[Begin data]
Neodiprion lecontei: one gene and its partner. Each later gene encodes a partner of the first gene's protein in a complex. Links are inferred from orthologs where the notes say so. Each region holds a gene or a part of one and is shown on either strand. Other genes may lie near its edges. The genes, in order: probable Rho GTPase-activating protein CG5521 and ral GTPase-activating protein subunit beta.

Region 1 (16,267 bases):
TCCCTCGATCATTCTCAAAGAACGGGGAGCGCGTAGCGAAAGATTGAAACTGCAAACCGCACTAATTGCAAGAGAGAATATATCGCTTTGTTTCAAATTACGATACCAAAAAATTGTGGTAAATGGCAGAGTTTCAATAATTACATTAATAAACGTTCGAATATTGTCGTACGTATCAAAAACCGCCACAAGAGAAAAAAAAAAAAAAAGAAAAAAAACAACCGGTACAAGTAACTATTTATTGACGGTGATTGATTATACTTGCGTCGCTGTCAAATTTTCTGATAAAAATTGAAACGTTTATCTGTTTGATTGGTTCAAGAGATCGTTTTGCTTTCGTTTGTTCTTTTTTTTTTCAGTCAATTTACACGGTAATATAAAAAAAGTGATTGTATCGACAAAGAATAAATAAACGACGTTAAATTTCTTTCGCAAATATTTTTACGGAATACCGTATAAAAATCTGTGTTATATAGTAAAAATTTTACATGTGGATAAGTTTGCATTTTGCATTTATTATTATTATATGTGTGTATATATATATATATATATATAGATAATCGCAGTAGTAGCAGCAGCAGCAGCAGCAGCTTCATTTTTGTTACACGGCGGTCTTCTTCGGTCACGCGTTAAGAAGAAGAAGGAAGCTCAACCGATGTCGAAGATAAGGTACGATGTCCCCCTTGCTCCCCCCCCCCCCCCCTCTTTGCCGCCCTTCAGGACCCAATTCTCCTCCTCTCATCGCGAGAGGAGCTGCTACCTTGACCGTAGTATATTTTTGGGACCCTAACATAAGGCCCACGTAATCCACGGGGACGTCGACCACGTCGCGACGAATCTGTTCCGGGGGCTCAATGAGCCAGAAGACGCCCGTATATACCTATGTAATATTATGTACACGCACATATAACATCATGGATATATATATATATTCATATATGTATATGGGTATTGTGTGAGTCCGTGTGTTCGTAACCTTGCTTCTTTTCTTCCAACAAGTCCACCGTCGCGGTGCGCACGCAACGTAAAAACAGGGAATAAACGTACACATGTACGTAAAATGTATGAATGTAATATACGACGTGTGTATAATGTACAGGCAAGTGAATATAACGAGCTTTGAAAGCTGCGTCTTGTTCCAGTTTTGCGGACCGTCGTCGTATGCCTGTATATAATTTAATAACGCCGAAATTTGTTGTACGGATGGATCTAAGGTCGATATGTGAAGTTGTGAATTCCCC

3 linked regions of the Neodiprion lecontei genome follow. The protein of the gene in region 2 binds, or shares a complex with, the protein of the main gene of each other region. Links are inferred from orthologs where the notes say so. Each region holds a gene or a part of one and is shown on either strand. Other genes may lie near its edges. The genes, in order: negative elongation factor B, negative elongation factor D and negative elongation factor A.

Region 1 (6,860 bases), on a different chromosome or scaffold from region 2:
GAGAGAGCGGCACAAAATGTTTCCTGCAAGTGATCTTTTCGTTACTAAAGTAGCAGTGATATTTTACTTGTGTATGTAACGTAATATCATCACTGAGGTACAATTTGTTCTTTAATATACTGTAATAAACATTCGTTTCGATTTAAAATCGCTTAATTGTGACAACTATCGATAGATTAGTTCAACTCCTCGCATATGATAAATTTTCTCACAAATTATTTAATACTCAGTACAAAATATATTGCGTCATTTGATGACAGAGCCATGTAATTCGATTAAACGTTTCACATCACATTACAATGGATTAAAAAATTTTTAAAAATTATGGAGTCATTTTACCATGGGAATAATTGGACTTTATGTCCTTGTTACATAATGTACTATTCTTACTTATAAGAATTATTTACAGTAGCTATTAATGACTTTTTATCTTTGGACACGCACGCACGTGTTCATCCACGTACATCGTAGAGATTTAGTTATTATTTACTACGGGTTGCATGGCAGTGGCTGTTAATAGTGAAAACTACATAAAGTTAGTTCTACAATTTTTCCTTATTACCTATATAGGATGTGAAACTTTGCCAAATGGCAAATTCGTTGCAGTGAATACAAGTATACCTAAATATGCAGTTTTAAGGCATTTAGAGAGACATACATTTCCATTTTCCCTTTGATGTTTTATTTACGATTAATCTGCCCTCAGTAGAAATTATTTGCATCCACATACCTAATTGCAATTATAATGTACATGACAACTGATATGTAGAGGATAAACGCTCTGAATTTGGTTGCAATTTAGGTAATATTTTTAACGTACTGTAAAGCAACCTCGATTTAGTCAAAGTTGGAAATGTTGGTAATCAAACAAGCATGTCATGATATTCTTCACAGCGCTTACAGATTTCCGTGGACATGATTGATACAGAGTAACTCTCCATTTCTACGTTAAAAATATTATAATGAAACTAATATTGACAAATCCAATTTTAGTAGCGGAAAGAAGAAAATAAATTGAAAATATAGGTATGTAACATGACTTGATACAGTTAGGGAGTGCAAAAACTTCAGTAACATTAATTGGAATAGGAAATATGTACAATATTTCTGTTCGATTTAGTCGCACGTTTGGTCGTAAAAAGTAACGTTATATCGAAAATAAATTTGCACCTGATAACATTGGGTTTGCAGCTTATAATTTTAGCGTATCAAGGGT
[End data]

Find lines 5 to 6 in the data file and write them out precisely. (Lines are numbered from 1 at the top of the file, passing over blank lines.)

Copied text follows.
Region 1 (6,860 bases), on a different chromosome or scaffold from region 2:
GAGAGAGCGGCACAAAATGTTTCCTGCAAGTGATCTTTTCGTTACTAAAGTAGCAGTGATATTTTACTTGTGTATGTAACGTAATATCATCACTGAGGTACAATTTGTTCTTTAATATACTGTAATAAACATTCGTTTCGATTTAAAATCGCTTAATTGTGACAACTATCGATAGATTAGTTCAACTCCTCGCATATGATAAATTTTCTCACAAATTATTTAATACTCAGTACAAAATATATTGCGTCATTTGATGACAGAGCCATGTAATTCGATTAAACGTTTCACATCACATTACAATGGATTAAAAAATTTTTAAAAATTATGGAGTCATTTTACCATGGGAATAATTGGACTTTATGTCCTTGTTACATAATGTACTATTCTTACTTATAAGAATTATTTACAGTAGCTATTAATGACTTTTTATCTTTGGACACGCACGCACGTGTTCATCCACGTACATCGTAGAGATTTAGTTATTATTTACTACGGGTTGCATGGCAGTGGCTGTTAATAGTGAAAACTACATAAAGTTAGTTCTACAATTTTTCCTTATTACCTATATAGGATGTGAAACTTTGCCAAATGGCAAATTCGTTGCAGTGAATACAAGTATACCTAAATATGCAGTTTTAAGGCATTTAGAGAGACATACATTTCCATTTTCCCTTTGATGTTTTATTTACGATTAATCTGCCCTCAGTAGAAATTATTTGCATCCACATACCTAATTGCAATTATAATGTACATGACAACTGATATGTAGAGGATAAACGCTCTGAATTTGGTTGCAATTTAGGTAATATTTTTAACGTACTGTAAAGCAACCTCGATTTAGTCAAAGTTGGAAATGTTGGTAATCAAACAAGCATGTCATGATATTCTTCACAGCGCTTACAGATTTCCGTGGACATGATTGATACAGAGTAACTCTCCATTTCTACGTTAAAAATATTATAATGAAACTAATATTGACAAATCCAATTTTAGTAGCGGAAAGAAGAAAATAAATTGAAAATATAGGTATGTAACATGACTTGATACAGTTAGGGAGTGCAAAAACTTCAGTAACATTAATTGGAATAGGAAATATGTACAATATTTCTGTTCGATTTAGTCGCACGTTTGGTCGTAAAAAGTAACGTTATATCGAAAATAAATTTGCACCTGATAACATTGGGTTTGCAGCTTATAATTTTAGCGTATCAAGGGT